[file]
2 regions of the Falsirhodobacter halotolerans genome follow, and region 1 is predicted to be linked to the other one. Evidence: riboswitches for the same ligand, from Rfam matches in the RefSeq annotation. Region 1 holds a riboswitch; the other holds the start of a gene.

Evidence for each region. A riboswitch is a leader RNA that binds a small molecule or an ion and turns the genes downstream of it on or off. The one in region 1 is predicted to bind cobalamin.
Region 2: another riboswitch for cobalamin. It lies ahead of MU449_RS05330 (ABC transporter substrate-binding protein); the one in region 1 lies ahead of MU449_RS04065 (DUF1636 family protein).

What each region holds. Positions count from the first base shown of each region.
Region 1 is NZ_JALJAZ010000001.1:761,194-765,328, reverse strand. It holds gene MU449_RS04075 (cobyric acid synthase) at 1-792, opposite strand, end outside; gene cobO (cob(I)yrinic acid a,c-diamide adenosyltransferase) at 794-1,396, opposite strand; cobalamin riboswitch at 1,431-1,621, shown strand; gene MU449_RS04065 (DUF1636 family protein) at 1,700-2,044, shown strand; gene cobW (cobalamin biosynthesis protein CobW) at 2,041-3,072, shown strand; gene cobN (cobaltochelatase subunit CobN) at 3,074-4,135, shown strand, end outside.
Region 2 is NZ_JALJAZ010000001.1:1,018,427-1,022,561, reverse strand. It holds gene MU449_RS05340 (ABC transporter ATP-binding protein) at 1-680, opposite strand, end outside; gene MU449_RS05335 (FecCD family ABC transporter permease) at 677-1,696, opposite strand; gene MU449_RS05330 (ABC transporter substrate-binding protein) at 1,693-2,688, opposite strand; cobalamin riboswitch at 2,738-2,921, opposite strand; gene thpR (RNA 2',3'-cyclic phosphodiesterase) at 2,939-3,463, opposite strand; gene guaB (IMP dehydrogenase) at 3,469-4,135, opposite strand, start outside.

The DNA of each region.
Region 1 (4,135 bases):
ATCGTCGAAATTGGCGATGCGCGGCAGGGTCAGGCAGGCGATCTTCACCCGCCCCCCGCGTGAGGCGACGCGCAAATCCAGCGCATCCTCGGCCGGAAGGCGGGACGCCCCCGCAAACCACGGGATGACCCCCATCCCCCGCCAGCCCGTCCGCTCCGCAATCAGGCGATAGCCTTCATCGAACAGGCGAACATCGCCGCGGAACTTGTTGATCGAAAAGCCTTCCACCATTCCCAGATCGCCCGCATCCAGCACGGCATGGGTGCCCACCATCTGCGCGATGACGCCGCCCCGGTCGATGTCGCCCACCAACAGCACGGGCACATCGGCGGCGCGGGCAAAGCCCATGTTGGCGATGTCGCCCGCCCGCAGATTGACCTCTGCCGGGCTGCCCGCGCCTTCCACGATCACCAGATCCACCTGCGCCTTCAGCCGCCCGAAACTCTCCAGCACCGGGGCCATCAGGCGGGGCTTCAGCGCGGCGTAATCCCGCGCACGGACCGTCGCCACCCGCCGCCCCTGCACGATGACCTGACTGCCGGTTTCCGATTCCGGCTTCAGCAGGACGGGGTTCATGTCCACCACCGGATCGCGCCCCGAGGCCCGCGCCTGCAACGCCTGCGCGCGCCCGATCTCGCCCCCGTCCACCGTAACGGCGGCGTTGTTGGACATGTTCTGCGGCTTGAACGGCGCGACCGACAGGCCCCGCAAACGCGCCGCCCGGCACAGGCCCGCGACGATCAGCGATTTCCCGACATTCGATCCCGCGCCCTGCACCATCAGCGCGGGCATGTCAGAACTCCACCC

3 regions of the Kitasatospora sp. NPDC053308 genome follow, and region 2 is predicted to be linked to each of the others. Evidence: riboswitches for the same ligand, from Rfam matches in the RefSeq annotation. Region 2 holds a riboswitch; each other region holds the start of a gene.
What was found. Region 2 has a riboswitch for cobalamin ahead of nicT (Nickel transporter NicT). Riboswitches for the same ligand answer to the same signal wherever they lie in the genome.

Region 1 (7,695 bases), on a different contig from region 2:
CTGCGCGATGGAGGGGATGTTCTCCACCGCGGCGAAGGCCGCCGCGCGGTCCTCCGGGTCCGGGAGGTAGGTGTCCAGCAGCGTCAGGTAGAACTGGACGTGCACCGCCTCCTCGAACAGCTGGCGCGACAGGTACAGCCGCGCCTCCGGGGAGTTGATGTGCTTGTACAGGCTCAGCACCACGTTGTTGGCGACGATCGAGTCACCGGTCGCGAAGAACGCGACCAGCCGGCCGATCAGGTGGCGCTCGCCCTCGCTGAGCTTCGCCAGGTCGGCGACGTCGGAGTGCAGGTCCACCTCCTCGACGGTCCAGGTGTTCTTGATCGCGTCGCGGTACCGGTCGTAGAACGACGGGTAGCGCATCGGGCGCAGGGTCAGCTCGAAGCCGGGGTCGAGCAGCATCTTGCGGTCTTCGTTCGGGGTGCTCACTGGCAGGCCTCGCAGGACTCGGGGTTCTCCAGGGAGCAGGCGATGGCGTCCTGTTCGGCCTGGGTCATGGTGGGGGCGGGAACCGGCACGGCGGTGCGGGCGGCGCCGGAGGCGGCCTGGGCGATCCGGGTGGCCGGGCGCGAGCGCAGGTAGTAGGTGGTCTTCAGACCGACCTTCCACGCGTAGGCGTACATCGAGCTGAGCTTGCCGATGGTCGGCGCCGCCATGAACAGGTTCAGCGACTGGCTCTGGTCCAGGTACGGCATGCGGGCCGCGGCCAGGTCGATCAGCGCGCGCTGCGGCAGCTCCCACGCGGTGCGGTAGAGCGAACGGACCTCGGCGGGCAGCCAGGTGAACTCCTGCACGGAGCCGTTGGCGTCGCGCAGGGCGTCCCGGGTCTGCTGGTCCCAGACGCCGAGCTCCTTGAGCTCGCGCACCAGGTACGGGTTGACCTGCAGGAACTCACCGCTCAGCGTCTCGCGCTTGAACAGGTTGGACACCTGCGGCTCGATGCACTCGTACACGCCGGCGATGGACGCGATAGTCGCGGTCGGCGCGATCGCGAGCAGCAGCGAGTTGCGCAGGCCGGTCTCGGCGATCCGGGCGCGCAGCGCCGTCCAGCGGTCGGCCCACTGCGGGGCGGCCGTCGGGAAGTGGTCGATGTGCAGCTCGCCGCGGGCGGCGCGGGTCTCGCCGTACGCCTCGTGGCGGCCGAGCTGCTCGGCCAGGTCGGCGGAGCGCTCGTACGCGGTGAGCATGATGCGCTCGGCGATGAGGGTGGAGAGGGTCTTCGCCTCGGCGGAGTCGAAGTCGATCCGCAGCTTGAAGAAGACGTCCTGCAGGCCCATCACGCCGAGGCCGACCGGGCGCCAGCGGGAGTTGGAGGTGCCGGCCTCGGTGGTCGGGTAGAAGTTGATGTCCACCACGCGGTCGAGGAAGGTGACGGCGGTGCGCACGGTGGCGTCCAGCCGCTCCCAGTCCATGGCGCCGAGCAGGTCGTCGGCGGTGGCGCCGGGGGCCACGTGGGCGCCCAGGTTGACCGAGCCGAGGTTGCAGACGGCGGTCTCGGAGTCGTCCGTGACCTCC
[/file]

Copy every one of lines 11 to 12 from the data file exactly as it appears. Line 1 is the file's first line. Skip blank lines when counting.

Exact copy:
What was found. Region 2 has a riboswitch for cobalamin ahead of nicT (Nickel transporter NicT). Riboswitches for the same ligand answer to the same signal wherever they lie in the genome.

Region 1 (7,695 bases), on a different contig from region 2: